• ‘The first is that we’ll only look for people that are naturally inclined to use it, and there are specific personas that fit the bill. People who code in their own time, have a design background or are naturally great at things like Excel are the type of people who will be making use of this. 
  • The second is that we’ll build a centre of excellence and a comprehensive training programme in tandem with the IT department. That’ll cover not only how to build with these tools, but how to deploy them safely within our organisation – including a certification.’  

Q4: How do we know people will build good software apps? 

 ‘We’ll train and certify employees to make sure. That means before any software is built in this organisation, we have a certification that IT approves of. We’ll introduce strong governance processes to ensure the software is built properly, maintained, and there are several layers of oversight into anything deployed – which will closely mirror how IT currently deploys software. And the CoE will have the appropriate expertise within it.’  

Q5: How do we know these platforms are safe to connect to our infrastructure?

  1. ‘No-code platforms come with the usual enterprise features, like configurable access controls, SSO and audit logs. So in the same way that IT secures every other bit of software, no-code platforms can do that too.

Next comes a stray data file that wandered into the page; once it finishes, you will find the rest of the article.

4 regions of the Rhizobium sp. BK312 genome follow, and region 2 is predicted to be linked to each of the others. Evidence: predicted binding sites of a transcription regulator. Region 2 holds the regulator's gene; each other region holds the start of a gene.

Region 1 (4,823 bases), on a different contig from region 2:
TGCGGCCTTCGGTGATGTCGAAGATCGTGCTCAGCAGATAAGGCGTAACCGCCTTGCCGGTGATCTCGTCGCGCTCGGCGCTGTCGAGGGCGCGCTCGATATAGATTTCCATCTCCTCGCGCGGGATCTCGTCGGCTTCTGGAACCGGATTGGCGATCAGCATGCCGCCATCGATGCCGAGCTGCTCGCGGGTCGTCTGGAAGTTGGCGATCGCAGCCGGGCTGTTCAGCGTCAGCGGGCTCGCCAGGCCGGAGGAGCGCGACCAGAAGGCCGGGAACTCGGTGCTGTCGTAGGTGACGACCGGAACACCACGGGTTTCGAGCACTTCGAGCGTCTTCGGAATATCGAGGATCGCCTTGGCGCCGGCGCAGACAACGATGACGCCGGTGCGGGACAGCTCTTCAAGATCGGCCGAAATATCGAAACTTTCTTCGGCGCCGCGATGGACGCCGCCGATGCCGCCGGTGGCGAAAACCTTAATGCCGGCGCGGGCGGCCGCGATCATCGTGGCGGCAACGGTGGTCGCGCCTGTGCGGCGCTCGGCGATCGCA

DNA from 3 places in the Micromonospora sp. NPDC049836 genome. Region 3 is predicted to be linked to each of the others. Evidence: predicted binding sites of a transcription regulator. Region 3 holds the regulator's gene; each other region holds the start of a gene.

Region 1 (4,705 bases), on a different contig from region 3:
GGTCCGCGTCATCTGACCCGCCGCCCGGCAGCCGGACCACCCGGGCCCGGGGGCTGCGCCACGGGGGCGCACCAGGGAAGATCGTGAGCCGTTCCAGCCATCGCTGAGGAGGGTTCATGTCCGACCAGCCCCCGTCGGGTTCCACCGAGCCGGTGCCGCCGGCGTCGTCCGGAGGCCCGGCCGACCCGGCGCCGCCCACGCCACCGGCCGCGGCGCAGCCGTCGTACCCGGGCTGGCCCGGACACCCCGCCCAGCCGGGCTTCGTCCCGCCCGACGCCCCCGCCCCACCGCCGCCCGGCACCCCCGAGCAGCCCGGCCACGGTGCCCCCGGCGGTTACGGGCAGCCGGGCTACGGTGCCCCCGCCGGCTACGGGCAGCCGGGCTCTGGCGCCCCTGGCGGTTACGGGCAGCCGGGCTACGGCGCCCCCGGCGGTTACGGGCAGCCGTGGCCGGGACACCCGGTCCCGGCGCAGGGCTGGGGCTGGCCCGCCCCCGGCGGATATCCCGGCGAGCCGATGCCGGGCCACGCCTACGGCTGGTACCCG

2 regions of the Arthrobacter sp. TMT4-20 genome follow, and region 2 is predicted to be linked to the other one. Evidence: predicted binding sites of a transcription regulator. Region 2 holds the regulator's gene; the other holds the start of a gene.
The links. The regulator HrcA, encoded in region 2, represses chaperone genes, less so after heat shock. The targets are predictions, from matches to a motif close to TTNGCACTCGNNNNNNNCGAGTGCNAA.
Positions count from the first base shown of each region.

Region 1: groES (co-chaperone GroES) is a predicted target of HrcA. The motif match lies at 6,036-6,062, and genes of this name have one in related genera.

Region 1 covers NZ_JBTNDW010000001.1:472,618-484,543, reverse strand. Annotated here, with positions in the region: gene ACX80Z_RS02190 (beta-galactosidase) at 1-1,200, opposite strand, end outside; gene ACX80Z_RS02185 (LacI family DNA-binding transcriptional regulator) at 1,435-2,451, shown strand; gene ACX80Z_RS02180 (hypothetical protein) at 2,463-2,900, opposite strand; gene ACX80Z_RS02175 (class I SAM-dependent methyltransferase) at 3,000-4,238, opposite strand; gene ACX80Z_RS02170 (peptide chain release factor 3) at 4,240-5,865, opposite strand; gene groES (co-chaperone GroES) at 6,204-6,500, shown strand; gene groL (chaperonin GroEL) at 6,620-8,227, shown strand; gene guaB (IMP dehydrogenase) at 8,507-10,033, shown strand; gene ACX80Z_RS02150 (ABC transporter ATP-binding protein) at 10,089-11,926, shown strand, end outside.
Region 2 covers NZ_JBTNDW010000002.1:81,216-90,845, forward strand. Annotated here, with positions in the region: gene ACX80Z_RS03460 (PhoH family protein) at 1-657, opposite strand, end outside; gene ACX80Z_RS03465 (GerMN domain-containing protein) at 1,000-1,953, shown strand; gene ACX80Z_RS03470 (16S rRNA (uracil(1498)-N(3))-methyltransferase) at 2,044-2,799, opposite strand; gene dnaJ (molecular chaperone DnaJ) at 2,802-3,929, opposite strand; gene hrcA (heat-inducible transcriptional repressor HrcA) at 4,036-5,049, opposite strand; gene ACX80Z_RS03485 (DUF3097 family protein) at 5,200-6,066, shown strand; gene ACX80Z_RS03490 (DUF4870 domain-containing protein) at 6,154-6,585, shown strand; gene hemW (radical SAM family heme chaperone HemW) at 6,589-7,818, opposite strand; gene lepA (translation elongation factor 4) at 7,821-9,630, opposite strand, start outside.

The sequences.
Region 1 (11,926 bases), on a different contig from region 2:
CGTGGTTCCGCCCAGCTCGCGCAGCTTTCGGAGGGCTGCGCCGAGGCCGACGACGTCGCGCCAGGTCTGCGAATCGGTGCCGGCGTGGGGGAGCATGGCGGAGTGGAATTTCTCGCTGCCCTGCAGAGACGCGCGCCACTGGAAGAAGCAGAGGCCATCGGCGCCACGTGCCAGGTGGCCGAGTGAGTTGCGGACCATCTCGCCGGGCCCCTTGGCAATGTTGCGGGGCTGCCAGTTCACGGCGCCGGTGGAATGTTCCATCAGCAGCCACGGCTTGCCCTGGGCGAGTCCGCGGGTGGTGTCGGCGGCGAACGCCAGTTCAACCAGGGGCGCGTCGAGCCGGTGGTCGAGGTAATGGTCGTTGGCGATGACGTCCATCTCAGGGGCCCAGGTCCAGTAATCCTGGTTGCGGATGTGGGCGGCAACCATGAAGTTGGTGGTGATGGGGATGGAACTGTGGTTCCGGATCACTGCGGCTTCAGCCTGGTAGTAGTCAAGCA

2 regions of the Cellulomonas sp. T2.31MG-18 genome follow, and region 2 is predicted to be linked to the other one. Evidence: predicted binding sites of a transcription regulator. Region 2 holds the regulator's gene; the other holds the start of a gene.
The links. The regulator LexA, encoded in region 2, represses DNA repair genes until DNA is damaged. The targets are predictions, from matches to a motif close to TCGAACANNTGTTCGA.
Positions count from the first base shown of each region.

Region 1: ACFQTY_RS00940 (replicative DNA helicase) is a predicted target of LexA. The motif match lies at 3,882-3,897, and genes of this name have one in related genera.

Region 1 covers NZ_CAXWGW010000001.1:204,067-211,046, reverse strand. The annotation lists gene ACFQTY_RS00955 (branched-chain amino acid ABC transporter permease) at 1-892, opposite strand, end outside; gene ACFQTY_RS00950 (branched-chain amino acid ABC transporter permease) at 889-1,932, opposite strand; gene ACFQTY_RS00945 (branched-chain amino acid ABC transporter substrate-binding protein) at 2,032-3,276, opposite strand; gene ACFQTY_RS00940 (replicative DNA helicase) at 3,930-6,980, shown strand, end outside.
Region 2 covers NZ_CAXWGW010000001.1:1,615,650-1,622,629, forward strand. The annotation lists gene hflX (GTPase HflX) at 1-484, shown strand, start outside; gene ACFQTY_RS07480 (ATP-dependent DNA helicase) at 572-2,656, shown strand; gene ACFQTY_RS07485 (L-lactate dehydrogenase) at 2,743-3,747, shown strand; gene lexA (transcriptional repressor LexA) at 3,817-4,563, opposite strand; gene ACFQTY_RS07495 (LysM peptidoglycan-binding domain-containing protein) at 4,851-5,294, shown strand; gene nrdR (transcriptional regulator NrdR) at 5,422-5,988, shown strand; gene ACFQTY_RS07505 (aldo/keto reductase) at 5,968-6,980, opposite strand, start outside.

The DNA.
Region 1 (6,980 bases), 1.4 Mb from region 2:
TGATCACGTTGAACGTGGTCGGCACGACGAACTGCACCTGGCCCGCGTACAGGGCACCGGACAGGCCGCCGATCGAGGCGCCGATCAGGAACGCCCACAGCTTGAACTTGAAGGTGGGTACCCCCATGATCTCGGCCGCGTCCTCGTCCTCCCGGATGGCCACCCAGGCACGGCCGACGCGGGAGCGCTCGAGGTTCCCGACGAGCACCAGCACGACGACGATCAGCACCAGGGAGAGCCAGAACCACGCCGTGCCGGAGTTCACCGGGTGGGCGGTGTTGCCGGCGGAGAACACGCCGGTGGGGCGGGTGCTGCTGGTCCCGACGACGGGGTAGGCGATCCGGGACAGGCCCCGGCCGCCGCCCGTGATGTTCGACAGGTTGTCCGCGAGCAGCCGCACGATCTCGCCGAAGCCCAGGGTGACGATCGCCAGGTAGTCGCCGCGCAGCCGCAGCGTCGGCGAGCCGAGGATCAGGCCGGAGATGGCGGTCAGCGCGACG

2. The governance process will catch any and all problems, and make sure anything not up to standard is caught and validated before it’s deployed and any problems arise.’

Q6: How can we trust non-technical people to connect to our infrastructure?

‘Because there will be rigorous oversight (through the CoE) and education provided, including on the fundamentals like databases and APIs. There'll also be safeguards in place to add that extra layer of protection – such as building connectors to the database so that people can’t access databases directly.’

Q7: Why would the business do this when IT can just do it for them?

‘The truth is that IT just doesn’t have the capacity to bring some of these solutions into the business quickly enough, or to the degree that the business needs them. If shadow IT is a problem here (and we’d wager it almost certainly is), that’s proof of that fact. Ultimately many organisations have plenty of smart people, subject matter specialists with innovative ideas that never get to see the light of day because IT doesn't have the resources.’ 

Top tip: here’s the time to bring up shadow IT if it’s rampant at your organisation.

Q8: Don’t we need people with programming knowledge to use these tools? 

‘In a word, no. If we want to bring in a genuine no-code tool like Betty Blocks, it’s not necessary to have programming know-how. Of course, if we go for more of a low-code tool, like Retool, and just want to speed technical people up, that’s different.’  

Q9: Why don’t we just use an existing tool within the organisation?

‘It depends on whether the existing tool is actually no-code, and whether people in the team are actually able to use it to the degree that we need. It’s pretty unlikely that existing tools will be able to do the exact task to the same degree – but that’s something we could put to the test by trying to train employees on it and seeing which has the best output. It’s our view that no-code is a methodology and a way of working that’ll benefit the entire organisation.’ 

Q10: How will we govern these tools?

‘We’ll build a governance process in tandem with a CoE – in full collaboration and partnership with the IT department, including oversight and sign-off if that’s what you need.’  

Q11: Where is the data stored?